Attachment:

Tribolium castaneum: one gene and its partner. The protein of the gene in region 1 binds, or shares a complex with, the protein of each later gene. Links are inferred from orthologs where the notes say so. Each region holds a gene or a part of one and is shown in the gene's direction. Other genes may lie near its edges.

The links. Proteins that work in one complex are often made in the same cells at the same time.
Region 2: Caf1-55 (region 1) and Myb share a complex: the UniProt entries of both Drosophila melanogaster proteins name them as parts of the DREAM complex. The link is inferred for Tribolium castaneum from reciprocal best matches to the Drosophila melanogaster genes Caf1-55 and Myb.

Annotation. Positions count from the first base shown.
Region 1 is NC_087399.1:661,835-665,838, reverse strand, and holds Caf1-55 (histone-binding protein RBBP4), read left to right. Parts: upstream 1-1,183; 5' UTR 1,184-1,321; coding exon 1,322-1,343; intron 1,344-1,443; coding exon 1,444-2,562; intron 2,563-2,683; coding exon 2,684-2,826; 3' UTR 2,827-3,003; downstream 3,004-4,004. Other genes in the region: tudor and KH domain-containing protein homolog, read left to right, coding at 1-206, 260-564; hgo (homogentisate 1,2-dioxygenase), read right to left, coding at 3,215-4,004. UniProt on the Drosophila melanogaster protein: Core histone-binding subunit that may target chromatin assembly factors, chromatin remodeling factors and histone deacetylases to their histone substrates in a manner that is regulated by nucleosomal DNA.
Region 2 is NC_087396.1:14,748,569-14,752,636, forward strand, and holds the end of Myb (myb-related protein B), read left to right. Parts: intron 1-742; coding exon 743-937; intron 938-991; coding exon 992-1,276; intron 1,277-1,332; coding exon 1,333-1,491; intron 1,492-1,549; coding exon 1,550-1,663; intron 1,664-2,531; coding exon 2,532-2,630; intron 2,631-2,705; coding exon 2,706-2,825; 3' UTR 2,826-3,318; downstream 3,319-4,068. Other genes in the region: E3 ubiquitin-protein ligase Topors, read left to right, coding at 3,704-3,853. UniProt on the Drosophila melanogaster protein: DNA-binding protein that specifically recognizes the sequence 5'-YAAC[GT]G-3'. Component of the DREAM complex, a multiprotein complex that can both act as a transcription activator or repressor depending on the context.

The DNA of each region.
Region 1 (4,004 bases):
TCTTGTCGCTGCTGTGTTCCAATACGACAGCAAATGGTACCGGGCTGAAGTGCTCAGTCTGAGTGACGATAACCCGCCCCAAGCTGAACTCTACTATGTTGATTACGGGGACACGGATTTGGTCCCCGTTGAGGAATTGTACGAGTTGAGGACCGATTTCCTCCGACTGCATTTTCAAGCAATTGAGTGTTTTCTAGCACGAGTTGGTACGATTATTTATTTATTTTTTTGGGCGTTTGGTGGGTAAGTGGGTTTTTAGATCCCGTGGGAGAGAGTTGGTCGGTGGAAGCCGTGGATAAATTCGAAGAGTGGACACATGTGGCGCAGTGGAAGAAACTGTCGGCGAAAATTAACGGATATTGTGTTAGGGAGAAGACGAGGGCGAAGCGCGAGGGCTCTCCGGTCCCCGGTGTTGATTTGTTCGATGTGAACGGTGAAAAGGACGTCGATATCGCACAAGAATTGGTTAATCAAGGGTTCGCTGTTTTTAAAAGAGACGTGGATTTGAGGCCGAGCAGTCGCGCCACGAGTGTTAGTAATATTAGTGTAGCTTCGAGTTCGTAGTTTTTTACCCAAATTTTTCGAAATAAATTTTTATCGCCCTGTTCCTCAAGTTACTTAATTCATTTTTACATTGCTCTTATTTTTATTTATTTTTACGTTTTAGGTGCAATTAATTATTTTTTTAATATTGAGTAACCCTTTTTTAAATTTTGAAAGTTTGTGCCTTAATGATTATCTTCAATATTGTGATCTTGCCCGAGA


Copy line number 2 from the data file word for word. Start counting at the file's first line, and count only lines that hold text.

The links. Proteins that work in one complex are often made in the same cells at the same time.